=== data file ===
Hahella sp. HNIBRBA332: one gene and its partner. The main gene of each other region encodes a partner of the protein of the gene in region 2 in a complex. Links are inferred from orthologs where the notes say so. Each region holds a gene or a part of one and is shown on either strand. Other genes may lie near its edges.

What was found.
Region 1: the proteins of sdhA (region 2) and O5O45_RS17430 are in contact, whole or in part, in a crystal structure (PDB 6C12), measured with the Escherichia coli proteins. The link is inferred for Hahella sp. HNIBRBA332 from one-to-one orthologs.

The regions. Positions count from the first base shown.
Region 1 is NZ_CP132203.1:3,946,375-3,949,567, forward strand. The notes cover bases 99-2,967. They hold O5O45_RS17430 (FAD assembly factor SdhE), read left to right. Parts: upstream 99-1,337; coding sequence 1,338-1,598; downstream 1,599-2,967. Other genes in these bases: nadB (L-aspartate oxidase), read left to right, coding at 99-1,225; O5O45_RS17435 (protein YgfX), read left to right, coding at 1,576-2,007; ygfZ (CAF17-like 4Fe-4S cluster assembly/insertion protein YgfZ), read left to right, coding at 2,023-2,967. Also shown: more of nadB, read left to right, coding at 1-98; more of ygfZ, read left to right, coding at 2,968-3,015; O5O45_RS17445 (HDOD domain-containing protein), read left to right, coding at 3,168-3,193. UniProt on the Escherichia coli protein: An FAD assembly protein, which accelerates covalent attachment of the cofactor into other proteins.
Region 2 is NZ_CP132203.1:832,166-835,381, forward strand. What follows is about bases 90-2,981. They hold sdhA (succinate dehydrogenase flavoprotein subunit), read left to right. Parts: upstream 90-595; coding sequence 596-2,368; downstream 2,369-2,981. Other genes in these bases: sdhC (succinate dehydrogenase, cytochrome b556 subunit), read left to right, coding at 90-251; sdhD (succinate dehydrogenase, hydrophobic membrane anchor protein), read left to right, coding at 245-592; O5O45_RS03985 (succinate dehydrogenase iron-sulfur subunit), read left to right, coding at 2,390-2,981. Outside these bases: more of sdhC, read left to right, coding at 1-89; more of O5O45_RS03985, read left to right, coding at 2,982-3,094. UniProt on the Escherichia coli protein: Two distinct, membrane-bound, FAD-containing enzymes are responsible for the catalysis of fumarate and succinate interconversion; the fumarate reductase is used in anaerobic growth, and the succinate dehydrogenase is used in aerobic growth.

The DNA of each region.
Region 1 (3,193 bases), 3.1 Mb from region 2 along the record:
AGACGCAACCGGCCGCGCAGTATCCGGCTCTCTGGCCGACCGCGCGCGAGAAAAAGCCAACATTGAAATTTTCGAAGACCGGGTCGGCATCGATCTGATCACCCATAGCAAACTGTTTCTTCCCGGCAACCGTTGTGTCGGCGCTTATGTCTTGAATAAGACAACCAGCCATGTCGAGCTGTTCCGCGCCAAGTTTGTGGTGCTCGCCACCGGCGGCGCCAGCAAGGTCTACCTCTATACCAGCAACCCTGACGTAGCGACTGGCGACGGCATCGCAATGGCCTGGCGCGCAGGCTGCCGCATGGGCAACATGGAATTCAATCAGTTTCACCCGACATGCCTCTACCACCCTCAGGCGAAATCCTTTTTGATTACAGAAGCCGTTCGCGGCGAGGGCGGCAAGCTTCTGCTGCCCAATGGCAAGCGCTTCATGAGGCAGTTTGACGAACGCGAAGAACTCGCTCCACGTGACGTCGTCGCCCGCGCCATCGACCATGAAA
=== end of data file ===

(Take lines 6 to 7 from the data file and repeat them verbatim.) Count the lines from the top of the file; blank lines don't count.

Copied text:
Region 2 is NZ_CP132203.1:832,166-835,381, forward strand. What follows is about bases 90-2,981. They hold sdhA (succinate dehydrogenase flavoprotein subunit), read left to right. Parts: upstream 90-595; coding sequence 596-2,368; downstream 2,369-2,981. Other genes in these bases: sdhC (succinate dehydrogenase, cytochrome b556 subunit), read left to right, coding at 90-251; sdhD (succinate dehydrogenase, hydrophobic membrane anchor protein), read left to right, coding at 245-592; O5O45_RS03985 (succinate dehydrogenase iron-sulfur subunit), read left to right, coding at 2,390-2,981. Outside these bases: more of sdhC, read left to right, coding at 1-89; more of O5O45_RS03985, read left to right, coding at 2,982-3,094. UniProt on the Escherichia coli protein: Two distinct, membrane-bound, FAD-containing enzymes are responsible for the catalysis of fumarate and succinate interconversion; the fumarate reductase is used in anaerobic growth, and the succinate dehydrogenase is used in aerobic growth.

The DNA of each region.